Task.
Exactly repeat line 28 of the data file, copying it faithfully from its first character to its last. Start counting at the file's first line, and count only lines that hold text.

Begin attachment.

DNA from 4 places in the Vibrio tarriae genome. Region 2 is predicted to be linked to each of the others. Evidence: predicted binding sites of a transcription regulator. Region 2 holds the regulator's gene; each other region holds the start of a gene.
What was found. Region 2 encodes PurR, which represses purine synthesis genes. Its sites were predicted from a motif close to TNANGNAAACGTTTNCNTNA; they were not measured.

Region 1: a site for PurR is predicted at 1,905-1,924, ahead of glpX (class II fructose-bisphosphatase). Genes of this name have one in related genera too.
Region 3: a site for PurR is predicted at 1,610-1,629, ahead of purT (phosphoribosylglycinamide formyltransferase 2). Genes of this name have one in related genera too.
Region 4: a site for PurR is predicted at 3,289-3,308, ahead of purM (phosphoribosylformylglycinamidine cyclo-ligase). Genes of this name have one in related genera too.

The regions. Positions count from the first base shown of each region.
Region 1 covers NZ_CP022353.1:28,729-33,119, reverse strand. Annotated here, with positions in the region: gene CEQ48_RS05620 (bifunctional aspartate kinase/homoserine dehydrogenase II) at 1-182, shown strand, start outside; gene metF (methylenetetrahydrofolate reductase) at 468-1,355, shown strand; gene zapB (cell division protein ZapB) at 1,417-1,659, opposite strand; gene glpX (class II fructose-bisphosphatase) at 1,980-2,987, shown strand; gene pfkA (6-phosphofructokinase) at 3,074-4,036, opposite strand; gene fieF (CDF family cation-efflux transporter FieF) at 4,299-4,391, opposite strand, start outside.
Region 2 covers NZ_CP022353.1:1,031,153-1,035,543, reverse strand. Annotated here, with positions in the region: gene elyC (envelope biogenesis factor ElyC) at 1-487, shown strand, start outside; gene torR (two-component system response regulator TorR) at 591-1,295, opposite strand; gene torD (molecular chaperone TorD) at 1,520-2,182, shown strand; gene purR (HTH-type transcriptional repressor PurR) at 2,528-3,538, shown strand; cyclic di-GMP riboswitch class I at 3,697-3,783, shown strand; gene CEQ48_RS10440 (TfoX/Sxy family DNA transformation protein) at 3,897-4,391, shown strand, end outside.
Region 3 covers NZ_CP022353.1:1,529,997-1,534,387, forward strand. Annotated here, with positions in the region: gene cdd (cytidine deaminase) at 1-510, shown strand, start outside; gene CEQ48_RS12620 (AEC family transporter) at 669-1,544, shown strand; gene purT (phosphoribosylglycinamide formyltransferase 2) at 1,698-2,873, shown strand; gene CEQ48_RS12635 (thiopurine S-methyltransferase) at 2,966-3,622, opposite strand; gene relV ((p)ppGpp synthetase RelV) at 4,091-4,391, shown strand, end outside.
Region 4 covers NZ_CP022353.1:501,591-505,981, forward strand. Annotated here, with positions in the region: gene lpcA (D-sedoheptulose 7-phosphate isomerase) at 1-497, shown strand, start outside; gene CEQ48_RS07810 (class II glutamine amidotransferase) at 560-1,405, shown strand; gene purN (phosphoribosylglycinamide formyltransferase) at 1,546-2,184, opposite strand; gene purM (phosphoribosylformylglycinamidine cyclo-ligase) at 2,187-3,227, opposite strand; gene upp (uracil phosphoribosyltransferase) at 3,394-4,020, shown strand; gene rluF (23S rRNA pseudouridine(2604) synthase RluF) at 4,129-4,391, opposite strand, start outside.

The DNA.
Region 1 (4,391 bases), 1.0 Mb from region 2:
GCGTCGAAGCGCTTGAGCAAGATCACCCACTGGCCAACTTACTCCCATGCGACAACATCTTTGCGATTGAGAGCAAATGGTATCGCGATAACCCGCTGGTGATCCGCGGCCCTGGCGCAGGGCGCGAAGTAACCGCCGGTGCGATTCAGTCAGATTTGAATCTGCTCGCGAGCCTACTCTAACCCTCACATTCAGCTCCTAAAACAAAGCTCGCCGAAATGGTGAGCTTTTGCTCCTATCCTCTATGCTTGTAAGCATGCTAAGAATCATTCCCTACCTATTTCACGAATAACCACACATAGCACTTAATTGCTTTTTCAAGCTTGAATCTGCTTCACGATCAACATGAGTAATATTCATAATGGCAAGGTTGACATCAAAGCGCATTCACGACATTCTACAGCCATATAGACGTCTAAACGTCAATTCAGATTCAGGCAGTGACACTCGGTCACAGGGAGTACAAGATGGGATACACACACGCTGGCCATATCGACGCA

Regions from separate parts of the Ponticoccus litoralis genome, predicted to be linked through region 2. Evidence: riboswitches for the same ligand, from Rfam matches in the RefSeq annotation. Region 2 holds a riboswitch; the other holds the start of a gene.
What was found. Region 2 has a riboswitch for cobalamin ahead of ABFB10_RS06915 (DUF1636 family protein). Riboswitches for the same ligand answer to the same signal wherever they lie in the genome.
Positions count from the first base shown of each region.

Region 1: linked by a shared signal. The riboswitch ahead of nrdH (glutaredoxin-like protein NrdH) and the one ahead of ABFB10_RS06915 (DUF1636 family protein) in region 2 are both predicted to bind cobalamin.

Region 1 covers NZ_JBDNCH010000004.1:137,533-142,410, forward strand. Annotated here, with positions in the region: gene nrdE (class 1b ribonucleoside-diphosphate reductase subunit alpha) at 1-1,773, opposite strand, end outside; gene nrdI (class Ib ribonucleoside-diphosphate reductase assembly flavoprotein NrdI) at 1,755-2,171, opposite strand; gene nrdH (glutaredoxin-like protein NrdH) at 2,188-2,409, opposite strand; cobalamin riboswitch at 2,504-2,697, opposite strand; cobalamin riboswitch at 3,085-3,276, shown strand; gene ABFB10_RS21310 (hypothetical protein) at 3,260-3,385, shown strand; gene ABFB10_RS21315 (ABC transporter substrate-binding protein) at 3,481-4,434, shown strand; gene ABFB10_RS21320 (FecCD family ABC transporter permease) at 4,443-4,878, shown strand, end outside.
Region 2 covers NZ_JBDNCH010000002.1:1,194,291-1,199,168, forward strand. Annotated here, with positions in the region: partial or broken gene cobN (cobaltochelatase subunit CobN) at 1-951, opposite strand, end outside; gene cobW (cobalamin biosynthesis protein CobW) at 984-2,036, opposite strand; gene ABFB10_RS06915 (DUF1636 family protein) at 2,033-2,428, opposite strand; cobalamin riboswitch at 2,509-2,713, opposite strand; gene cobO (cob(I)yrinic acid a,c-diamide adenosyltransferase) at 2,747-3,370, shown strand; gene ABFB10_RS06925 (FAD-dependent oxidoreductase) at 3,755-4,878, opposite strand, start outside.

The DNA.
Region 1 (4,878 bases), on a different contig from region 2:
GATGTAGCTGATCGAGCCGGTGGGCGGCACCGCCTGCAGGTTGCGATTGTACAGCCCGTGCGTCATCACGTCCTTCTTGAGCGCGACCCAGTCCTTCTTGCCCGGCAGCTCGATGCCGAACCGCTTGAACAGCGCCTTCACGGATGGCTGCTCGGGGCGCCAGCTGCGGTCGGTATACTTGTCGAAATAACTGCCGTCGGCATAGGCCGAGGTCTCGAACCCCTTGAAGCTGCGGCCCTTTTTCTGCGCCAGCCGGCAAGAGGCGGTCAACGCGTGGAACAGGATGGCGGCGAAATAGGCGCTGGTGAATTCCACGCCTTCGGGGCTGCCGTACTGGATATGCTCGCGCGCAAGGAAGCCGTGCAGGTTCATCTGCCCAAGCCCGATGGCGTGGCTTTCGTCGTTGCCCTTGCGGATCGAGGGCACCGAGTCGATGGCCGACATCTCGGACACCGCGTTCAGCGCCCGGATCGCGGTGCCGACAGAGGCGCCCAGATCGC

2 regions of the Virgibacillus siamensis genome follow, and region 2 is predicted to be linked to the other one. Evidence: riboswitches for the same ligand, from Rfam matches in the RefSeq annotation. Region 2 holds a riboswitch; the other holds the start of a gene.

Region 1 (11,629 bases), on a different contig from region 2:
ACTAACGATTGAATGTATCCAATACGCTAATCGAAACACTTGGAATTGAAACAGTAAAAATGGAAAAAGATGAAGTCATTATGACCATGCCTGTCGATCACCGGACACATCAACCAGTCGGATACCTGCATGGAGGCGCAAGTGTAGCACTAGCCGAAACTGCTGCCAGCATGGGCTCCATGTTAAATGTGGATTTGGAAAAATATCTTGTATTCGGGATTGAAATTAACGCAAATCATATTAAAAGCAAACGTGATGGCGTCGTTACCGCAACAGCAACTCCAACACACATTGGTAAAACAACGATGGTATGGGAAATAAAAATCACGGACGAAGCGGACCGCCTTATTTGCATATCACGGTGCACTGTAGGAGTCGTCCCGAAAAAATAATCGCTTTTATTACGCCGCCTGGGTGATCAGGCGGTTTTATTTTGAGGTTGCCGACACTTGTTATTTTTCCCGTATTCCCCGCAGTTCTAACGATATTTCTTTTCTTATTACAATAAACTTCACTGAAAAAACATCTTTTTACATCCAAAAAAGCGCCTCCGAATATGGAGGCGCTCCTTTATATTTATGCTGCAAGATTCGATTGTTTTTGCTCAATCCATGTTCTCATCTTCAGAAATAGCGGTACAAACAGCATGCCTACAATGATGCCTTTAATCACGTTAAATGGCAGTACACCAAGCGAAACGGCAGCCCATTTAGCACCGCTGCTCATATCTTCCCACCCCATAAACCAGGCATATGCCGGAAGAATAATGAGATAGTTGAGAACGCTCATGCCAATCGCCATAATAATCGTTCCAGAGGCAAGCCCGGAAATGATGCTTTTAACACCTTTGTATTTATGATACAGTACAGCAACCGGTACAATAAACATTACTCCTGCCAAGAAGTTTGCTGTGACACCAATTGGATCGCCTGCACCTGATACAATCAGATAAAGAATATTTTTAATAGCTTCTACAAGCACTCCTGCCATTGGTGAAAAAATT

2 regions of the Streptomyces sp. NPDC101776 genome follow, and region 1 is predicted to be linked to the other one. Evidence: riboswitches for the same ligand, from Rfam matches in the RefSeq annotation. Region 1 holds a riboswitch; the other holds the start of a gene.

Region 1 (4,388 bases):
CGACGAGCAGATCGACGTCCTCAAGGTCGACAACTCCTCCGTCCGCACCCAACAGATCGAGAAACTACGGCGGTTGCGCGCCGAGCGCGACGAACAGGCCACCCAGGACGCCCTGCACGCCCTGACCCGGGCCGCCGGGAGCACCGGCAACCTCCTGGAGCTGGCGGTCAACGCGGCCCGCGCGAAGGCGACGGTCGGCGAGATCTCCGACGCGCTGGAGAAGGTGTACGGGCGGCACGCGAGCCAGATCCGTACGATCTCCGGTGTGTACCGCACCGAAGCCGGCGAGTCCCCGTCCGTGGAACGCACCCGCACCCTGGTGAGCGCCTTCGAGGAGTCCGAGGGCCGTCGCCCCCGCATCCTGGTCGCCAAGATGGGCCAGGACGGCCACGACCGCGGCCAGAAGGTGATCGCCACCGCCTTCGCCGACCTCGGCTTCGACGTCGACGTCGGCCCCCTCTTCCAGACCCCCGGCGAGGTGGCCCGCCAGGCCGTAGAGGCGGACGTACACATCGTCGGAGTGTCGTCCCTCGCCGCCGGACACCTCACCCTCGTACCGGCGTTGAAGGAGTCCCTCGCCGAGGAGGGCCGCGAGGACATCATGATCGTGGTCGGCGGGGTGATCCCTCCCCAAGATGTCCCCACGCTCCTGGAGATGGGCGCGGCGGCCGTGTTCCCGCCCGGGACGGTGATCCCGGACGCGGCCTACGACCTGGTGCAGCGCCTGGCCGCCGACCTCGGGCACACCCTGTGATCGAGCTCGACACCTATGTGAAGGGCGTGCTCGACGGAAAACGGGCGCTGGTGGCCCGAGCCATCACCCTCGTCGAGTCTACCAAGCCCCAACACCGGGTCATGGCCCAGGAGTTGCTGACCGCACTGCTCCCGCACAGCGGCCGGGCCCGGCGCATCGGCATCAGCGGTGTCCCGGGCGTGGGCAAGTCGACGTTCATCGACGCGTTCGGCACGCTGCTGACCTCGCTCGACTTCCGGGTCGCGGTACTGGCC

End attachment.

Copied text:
CGACGAGCAGATCGACGTCCTCAAGGTCGACAACTCCTCCGTCCGCACCCAACAGATCGAGAAACTACGGCGGTTGCGCGCCGAGCGCGACGAACAGGCCACCCAGGACGCCCTGCACGCCCTGACCCGGGCCGCCGGGAGCACCGGCAACCTCCTGGAGCTGGCGGTCAACGCGGCCCGCGCGAAGGCGACGGTCGGCGAGATCTCCGACGCGCTGGAGAAGGTGTACGGGCGGCACGCGAGCCAGATCCGTACGATCTCCGGTGTGTACCGCACCGAAGCCGGCGAGTCCCCGTCCGTGGAACGCACCCGCACCCTGGTGAGCGCCTTCGAGGAGTCCGAGGGCCGTCGCCCCCGCATCCTGGTCGCCAAGATGGGCCAGGACGGCCACGACCGCGGCCAGAAGGTGATCGCCACCGCCTTCGCCGACCTCGGCTTCGACGTCGACGTCGGCCCCCTCTTCCAGACCCCCGGCGAGGTGGCCCGCCAGGCCGTAGAGGCGGACGTACACATCGTCGGAGTGTCGTCCCTCGCCGCCGGACACCTCACCCTCGTACCGGCGTTGAAGGAGTCCCTCGCCGAGGAGGGCCGCGAGGACATCATGATCGTGGTCGGCGGGGTGATCCCTCCCCAAGATGTCCCCACGCTCCTGGAGATGGGCGCGGCGGCCGTGTTCCCGCCCGGGACGGTGATCCCGGACGCGGCCTACGACCTGGTGCAGCGCCTGGCCGCCGACCTCGGGCACACCCTGTGATCGAGCTCGACACCTATGTGAAGGGCGTGCTCGACGGAAAACGGGCGCTGGTGGCCCGAGCCATCACCCTCGTCGAGTCTACCAAGCCCCAACACCGGGTCATGGCCCAGGAGTTGCTGACCGCACTGCTCCCGCACAGCGGCCGGGCCCGGCGCATCGGCATCAGCGGTGTCCCGGGCGTGGGCAAGTCGACGTTCATCGACGCGTTCGGCACGCTGCTGACCTCGCTCGACTTCCGGGTCGCGGTACTGGCC